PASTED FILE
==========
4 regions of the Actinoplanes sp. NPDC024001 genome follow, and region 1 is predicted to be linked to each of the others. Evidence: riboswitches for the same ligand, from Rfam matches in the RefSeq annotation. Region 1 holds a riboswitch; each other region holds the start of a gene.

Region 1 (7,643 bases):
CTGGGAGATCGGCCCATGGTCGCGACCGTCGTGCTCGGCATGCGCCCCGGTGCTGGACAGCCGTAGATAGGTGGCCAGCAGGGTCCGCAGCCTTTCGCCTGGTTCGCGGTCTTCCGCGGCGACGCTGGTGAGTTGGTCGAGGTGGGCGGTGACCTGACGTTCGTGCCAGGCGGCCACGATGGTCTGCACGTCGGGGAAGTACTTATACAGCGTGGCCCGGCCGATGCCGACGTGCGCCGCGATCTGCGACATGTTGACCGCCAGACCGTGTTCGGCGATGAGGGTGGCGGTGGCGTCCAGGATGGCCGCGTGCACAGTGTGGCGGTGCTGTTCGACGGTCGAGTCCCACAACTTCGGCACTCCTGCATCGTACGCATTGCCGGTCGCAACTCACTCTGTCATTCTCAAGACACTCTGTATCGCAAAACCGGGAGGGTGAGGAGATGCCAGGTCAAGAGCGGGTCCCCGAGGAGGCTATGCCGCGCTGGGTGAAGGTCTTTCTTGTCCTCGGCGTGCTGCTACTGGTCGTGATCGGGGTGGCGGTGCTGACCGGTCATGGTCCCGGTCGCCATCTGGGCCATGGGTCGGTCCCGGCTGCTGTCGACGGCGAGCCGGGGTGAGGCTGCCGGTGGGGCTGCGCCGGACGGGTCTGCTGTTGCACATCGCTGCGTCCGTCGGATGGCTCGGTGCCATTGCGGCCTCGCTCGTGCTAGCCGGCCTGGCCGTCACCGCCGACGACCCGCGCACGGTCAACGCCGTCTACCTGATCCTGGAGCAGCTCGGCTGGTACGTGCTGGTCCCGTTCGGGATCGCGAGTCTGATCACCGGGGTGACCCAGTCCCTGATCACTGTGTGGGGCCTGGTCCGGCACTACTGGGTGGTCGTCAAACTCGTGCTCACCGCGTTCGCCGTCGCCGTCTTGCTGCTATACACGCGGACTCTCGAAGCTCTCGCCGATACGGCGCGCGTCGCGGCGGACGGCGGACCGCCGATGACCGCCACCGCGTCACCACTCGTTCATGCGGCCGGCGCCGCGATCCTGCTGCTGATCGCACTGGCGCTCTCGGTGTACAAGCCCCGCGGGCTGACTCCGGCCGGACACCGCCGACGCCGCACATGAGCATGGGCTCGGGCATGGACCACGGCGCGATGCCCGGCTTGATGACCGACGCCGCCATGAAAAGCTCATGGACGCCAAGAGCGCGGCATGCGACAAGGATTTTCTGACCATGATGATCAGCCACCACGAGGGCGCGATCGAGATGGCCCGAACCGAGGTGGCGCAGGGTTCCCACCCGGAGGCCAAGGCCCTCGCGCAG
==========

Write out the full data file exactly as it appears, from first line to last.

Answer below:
4 regions of the Actinoplanes sp. NPDC024001 genome follow, and region 1 is predicted to be linked to each of the others. Evidence: riboswitches for the same ligand, from Rfam matches in the RefSeq annotation. Region 1 holds a riboswitch; each other region holds the start of a gene.

Region 1 (7,643 bases):
CTGGGAGATCGGCCCATGGTCGCGACCGTCGTGCTCGGCATGCGCCCCGGTGCTGGACAGCCGTAGATAGGTGGCCAGCAGGGTCCGCAGCCTTTCGCCTGGTTCGCGGTCTTCCGCGGCGACGCTGGTGAGTTGGTCGAGGTGGGCGGTGACCTGACGTTCGTGCCAGGCGGCCACGATGGTCTGCACGTCGGGGAAGTACTTATACAGCGTGGCCCGGCCGATGCCGACGTGCGCCGCGATCTGCGACATGTTGACCGCCAGACCGTGTTCGGCGATGAGGGTGGCGGTGGCGTCCAGGATGGCCGCGTGCACAGTGTGGCGGTGCTGTTCGACGGTCGAGTCCCACAACTTCGGCACTCCTGCATCGTACGCATTGCCGGTCGCAACTCACTCTGTCATTCTCAAGACACTCTGTATCGCAAAACCGGGAGGGTGAGGAGATGCCAGGTCAAGAGCGGGTCCCCGAGGAGGCTATGCCGCGCTGGGTGAAGGTCTTTCTTGTCCTCGGCGTGCTGCTACTGGTCGTGATCGGGGTGGCGGTGCTGACCGGTCATGGTCCCGGTCGCCATCTGGGCCATGGGTCGGTCCCGGCTGCTGTCGACGGCGAGCCGGGGTGAGGCTGCCGGTGGGGCTGCGCCGGACGGGTCTGCTGTTGCACATCGCTGCGTCCGTCGGATGGCTCGGTGCCATTGCGGCCTCGCTCGTGCTAGCCGGCCTGGCCGTCACCGCCGACGACCCGCGCACGGTCAACGCCGTCTACCTGATCCTGGAGCAGCTCGGCTGGTACGTGCTGGTCCCGTTCGGGATCGCGAGTCTGATCACCGGGGTGACCCAGTCCCTGATCACTGTGTGGGGCCTGGTCCGGCACTACTGGGTGGTCGTCAAACTCGTGCTCACCGCGTTCGCCGTCGCCGTCTTGCTGCTATACACGCGGACTCTCGAAGCTCTCGCCGATACGGCGCGCGTCGCGGCGGACGGCGGACCGCCGATGACCGCCACCGCGTCACCACTCGTTCATGCGGCCGGCGCCGCGATCCTGCTGCTGATCGCACTGGCGCTCTCGGTGTACAAGCCCCGCGGGCTGACTCCGGCCGGACACCGCCGACGCCGCACATGAGCATGGGCTCGGGCATGGACCACGGCGCGATGCCCGGCTTGATGACCGACGCCGCCATGAAAAGCTCATGGACGCCAAGAGCGCGGCATGCGACAAGGATTTTCTGACCATGATGATCAGCCACCACGAGGGCGCGATCGAGATGGCCCGAACCGAGGTGGCGCAGGGTTCCCACCCGGAGGCCAAGGCCCTCGCGCAG